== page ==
Beatles guitar up for auction (copy)

The 1962 Rickenbacker 425 guitar that George Harrison played.

And speaking of the Beatles (carrying over from last week), it may sound crazy but this column is about a guitar chord. That’s right — just one chord, so if you’re not into the guitar or Beatles music or whatever, so sorry.

And yet it might help that this is one of the most famous chords in popular music history, a beautifully sustained and shimmering blast from George Harrison’s Rickenbacker 360/12 12-string guitar, a singularly bold, riveting and spine-tingling opening statement. The chord has entered music immortality and is instantly recognizable to almost everybody of that generation.

I’m referring of course to the opening chord of “A Hard Day’s Night.” It’s a song attributed to John Lennon and Paul McCartney, but, according to various websites, it is mainly a solo Lennon composition that he dashed off in one evening during a creative frenzy after making up his mind to compose the eponymously-named movie title track (which, incidentally, was inspired by a Ringo Starr malapropism.)

On April 16, 1964, the band gathered at Studio 2 of EMI Studios in London. Lennon had the melody in his head and the lyrics scrawled on a piece of paper. The other bandmates knew nothing of either. Incredibly, according to Wikipedia (citing a 1980 Playboy interview with Lennon and the memoirs of Maureen Cleave, an Evening Standard journalist), it took the band just under three hours to put the song together and polish it up for final release, eventually deciding on the ninth take.

And now for the technical part since the exact nature of the opening chord has been the subject of musical theory debate for years. Most self-taught amateur guitarists (and evidently a lot of pros as well) assume the chord is in the key of G and are thrilled, after experimenting with a variety of structures, when they land upon G7sus4 (a barred third fret, ring finger A-string 5th fret, pinky G-string 5th fret.) It’s perfect; it sounds just right and there can be no other way.

Or at least so it would appear until one finds out that the chord is wrong, as was the case with me not too long ago. As if passed down from Mt. Olympus, George Harrison initially confirmed during an online chat in February, 2001, that, “It is an F with a G on top, but you’ll have to ask Paul about the bass note to get the proper story.”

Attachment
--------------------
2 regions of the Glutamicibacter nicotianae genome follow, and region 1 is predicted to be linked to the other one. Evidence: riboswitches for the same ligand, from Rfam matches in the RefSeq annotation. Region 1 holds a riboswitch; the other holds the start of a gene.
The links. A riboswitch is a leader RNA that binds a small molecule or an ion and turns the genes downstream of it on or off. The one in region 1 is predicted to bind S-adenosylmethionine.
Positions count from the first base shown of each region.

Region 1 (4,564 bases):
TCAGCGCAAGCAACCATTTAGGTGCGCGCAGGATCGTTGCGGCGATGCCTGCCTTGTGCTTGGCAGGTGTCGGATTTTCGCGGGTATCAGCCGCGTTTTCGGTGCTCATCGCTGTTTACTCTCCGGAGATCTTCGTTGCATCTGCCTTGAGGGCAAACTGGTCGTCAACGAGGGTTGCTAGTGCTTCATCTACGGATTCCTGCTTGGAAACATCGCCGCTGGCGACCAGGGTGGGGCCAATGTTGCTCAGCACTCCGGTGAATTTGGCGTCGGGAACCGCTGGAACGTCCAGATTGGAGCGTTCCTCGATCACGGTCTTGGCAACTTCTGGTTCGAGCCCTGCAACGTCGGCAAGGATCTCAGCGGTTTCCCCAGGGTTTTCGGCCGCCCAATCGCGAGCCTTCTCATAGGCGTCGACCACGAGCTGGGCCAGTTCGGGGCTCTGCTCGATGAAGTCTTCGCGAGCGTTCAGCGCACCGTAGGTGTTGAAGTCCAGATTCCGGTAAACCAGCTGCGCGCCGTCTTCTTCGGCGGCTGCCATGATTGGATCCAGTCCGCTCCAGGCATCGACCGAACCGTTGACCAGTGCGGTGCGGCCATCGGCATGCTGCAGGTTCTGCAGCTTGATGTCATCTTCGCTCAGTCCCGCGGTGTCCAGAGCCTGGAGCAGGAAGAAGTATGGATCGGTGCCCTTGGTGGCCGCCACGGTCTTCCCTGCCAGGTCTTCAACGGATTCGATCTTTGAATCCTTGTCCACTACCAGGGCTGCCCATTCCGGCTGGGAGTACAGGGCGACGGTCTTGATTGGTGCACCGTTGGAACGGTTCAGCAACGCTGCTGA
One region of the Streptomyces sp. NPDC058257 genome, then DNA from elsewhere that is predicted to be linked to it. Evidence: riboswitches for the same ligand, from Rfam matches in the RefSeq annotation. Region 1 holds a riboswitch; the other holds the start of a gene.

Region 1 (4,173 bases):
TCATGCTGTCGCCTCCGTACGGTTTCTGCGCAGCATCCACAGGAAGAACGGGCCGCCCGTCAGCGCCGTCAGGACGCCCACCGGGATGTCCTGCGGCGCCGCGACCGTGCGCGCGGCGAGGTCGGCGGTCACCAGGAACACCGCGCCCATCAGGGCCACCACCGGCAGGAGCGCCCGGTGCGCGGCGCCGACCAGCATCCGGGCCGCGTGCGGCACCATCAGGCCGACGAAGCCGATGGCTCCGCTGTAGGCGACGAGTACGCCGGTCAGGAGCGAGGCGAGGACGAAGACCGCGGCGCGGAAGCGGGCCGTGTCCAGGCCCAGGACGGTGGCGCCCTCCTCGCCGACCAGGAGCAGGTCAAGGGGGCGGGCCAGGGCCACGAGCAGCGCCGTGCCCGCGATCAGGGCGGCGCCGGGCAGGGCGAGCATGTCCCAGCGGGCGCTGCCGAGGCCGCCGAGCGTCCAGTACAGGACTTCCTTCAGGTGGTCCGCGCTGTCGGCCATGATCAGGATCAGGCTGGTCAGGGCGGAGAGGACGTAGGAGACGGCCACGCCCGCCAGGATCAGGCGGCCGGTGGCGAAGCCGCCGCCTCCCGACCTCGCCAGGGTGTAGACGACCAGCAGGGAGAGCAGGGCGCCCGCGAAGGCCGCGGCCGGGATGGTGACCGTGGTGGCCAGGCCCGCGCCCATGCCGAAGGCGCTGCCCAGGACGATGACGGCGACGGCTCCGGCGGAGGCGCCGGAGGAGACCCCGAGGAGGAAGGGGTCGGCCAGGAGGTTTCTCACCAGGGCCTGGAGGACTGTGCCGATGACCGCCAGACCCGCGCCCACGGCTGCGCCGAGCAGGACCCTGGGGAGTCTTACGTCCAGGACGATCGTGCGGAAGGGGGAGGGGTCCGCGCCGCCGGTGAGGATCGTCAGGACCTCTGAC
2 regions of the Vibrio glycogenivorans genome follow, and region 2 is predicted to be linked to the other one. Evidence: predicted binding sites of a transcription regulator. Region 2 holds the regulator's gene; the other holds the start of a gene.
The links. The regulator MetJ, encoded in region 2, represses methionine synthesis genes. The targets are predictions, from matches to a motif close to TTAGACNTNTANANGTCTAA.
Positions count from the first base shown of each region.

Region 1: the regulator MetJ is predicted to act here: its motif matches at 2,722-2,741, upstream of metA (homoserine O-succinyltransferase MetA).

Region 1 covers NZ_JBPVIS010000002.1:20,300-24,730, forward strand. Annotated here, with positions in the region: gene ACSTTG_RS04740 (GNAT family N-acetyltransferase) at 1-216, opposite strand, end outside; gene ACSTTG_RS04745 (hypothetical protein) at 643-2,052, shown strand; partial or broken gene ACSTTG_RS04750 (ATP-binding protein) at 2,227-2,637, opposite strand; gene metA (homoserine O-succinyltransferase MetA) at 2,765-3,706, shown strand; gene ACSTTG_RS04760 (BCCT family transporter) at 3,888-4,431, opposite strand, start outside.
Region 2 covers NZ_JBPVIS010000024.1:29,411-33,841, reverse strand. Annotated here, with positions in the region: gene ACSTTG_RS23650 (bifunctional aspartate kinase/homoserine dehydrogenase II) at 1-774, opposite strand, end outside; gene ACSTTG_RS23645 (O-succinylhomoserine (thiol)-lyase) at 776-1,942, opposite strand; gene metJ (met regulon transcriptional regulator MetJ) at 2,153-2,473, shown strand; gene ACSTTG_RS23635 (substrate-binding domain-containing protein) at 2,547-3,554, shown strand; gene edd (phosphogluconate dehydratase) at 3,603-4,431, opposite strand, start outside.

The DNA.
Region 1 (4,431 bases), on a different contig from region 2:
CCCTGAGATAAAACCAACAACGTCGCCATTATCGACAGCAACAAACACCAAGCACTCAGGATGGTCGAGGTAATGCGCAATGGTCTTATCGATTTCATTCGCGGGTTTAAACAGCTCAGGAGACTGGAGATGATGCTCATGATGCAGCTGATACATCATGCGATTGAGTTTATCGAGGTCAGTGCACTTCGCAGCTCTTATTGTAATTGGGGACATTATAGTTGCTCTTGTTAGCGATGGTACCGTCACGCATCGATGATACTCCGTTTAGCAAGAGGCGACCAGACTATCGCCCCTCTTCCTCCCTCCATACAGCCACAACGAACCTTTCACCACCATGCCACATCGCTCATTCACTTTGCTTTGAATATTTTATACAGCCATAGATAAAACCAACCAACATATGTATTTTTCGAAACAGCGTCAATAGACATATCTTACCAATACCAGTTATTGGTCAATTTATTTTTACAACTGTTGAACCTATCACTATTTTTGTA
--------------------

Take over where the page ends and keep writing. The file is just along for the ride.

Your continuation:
So what Harrison is suggesting here is that it’s a Fadd9 (ring finger D string 3rd fret, middle finger G-string 2nd fret, index finger B string 1st fret, pinky high E string 3rd fret.) This is same chord that introduces (in a different way) the song “Getting Better” from Sgt. Pepper’s, the structure of which also happened to be a favorite of Jimi Hendrix’s at various points up and down the fretboard.

So Harrison’s comment was a huge revelation and a big surprise. But it did not account for a bass note (on the guitar, that is.) And that remained something of a mystery until Randy Bachman (of Guess Who and Bachman-Turner Overdrive fame) revealed in a YouTube video that he was given special access to the original masters in Apple Studios and could break it all down, discovering that Harrison adds a low G with his thumb (low E string, 3rd fret.)

There are other instruments at work to round out the mightiest of opening chords. Paul McCartney plays a high D on the D-string, 12th fret on his Hofner 500/1 electric bass, John Lennon a Dsus4 on a Gibson J-160E 6-string acoustic guitar, Ringo subtly raps the snare drum and ride cymbal, and “Fifth Beatle”/producer George Martin provides D2-G2-D3 on a Steinway Grand Piano.

The whole mix has been analyzed by musicologists for years, suggesting that the overall chord relates to the Beatles’ interest in pandiatonic harmony, how it may function as a surrogate dominant anticipating the G major that opens the first verse and so forth (whatever all that means.)

We can certainly all agree that’s a uniquely appropriate chord and mixture of sound that’s one of a kind. Its subtleties continue to fascinate musical theorists, as they have been doing for the past half-century. And that’s because there is no more remarkable example in song where such a “right” guitar chord (the G7sus4) could end up being so “wrong.”

Edward M. Gilbreth is a Charleston physician. Reach him at edwardgilbreth@ comcast.net.